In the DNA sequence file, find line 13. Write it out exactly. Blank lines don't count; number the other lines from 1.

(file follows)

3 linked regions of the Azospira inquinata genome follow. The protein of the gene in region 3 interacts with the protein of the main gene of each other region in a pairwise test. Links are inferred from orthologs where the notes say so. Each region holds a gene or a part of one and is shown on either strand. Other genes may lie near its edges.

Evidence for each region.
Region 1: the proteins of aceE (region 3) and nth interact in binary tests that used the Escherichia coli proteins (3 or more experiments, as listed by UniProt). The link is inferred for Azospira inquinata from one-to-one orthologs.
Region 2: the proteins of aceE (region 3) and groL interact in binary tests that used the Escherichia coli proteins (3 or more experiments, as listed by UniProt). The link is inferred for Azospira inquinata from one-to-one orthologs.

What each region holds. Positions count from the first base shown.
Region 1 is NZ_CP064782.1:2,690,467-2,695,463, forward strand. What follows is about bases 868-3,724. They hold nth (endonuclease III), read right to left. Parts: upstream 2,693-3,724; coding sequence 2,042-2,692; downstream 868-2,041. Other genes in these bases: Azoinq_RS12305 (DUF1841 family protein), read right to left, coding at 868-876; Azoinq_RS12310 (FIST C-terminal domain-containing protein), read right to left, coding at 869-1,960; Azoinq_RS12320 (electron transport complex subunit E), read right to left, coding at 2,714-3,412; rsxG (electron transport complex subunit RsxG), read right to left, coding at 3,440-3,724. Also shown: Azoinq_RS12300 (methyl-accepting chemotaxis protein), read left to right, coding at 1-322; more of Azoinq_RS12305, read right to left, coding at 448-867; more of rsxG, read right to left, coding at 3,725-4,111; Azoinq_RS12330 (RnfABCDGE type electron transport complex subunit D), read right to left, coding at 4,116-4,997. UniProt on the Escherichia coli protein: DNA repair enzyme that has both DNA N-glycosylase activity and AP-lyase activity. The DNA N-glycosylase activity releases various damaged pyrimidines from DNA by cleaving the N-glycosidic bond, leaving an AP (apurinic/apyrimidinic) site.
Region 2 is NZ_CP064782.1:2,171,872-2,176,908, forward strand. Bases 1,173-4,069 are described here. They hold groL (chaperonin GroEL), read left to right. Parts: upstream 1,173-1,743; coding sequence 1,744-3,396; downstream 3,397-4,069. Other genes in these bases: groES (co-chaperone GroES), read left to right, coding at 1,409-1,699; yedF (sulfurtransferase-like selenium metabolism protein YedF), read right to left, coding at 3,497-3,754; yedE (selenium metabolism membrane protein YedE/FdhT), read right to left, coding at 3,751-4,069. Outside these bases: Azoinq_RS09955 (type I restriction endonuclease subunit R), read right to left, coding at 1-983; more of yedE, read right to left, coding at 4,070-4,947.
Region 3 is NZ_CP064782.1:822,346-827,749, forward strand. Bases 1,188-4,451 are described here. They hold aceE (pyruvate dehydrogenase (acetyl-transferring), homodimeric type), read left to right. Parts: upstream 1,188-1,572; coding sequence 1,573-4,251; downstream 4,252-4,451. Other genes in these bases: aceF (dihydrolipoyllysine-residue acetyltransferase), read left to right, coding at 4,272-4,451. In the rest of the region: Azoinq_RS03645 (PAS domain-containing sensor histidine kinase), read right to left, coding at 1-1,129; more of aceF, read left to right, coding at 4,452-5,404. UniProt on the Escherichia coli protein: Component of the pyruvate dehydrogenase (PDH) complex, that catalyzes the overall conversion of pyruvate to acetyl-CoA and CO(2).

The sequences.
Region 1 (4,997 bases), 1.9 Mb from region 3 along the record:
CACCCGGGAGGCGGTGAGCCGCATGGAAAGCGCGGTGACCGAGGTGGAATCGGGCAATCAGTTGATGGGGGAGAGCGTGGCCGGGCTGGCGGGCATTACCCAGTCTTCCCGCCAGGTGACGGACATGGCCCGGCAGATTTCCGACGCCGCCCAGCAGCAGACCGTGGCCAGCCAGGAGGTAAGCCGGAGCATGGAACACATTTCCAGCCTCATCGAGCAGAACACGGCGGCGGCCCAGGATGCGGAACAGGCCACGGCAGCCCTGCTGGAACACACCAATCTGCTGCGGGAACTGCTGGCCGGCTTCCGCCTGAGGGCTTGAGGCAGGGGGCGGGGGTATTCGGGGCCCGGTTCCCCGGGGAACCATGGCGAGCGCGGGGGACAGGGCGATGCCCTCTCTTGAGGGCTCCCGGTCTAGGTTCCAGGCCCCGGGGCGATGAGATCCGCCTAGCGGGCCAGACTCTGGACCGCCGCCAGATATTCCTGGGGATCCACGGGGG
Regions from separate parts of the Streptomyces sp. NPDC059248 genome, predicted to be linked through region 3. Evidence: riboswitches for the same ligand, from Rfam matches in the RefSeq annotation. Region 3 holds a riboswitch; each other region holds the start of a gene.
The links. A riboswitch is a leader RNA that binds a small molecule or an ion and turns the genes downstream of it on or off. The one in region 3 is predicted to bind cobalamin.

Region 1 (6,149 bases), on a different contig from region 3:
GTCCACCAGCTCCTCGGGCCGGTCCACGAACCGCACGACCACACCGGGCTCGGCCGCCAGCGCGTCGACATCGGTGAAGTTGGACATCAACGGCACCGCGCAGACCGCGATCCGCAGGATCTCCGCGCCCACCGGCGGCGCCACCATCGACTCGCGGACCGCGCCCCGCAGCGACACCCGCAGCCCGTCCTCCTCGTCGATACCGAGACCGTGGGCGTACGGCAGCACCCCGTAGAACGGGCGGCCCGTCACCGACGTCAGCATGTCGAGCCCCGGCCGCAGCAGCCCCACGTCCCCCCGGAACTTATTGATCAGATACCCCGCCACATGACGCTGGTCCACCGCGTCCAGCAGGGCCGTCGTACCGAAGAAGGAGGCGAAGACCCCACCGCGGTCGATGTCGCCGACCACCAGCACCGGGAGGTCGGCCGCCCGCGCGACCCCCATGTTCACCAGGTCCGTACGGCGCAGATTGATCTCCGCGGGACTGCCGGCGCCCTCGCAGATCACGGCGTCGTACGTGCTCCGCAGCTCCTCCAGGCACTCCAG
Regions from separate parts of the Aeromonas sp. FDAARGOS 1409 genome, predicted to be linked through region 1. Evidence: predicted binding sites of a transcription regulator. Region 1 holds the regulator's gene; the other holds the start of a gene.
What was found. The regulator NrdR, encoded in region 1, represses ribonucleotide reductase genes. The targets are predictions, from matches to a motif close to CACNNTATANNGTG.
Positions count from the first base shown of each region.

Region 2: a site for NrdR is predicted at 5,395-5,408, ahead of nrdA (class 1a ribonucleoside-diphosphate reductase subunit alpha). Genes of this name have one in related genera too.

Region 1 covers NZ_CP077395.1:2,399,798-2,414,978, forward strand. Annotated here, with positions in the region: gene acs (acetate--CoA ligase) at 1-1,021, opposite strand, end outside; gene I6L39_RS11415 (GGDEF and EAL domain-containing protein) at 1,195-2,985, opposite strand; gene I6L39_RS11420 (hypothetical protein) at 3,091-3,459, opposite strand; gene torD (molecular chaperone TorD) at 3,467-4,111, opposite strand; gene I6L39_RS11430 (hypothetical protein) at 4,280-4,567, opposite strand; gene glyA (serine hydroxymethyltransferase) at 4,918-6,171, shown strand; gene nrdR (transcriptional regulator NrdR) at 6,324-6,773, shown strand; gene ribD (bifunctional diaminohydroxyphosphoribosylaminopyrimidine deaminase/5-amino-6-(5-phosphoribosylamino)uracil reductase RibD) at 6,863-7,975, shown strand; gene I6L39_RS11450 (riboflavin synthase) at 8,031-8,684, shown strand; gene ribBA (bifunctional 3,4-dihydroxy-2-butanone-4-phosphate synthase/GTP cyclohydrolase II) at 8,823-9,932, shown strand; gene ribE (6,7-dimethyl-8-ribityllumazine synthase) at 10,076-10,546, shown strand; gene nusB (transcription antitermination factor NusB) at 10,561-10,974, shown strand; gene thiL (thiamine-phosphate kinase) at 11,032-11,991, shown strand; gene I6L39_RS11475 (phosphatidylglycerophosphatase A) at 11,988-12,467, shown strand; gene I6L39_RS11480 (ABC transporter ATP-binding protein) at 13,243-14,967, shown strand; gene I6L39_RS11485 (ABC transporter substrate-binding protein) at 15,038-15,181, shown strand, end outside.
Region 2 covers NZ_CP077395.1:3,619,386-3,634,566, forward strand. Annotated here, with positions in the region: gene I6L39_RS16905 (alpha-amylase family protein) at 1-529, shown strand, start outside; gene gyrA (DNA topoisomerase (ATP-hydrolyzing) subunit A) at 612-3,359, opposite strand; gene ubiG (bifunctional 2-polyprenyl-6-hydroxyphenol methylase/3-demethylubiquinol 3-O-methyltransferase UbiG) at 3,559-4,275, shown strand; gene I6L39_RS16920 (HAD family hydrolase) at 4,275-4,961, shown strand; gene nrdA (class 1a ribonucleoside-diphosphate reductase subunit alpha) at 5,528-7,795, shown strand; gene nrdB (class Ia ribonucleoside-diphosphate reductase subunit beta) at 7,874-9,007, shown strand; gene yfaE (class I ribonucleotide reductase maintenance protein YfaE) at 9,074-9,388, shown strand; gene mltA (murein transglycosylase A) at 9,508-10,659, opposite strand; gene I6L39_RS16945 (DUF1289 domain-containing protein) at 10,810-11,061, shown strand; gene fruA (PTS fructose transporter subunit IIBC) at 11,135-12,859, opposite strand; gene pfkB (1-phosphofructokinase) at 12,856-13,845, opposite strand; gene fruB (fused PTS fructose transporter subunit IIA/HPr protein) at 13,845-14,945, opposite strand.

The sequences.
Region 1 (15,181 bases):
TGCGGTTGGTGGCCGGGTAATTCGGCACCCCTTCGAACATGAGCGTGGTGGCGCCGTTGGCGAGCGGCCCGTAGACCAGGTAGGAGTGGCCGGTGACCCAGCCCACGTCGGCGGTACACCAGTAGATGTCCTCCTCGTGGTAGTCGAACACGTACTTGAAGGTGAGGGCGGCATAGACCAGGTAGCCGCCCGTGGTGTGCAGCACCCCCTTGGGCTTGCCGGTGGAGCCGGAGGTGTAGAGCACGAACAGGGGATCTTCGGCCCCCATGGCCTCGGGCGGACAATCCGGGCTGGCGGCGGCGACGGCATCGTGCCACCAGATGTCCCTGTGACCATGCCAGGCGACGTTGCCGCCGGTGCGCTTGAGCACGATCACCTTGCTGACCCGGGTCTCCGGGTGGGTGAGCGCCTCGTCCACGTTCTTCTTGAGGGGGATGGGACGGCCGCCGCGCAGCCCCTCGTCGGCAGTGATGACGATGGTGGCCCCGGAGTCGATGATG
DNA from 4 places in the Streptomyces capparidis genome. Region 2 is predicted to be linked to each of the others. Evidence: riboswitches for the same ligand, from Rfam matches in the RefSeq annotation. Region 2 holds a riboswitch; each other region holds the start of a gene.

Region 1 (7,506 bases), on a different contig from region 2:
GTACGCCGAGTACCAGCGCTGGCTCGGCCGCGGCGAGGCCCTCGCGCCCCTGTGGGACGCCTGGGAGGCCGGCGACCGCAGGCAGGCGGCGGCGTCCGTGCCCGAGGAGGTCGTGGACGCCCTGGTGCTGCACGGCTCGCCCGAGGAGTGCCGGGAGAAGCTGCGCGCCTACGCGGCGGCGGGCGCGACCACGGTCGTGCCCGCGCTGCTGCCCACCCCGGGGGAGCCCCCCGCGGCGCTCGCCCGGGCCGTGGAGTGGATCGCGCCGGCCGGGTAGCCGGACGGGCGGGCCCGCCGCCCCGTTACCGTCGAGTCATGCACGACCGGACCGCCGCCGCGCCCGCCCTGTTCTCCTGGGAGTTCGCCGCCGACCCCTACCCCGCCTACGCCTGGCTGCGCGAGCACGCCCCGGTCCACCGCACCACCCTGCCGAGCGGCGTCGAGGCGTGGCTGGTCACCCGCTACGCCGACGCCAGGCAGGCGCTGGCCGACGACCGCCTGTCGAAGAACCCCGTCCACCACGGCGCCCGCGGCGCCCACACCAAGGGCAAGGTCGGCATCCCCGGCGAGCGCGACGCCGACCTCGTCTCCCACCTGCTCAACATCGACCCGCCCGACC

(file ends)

The links. A riboswitch is a leader RNA that binds a small molecule or an ion and turns the genes downstream of it on or off. The one in region 3 is predicted to bind cobalamin.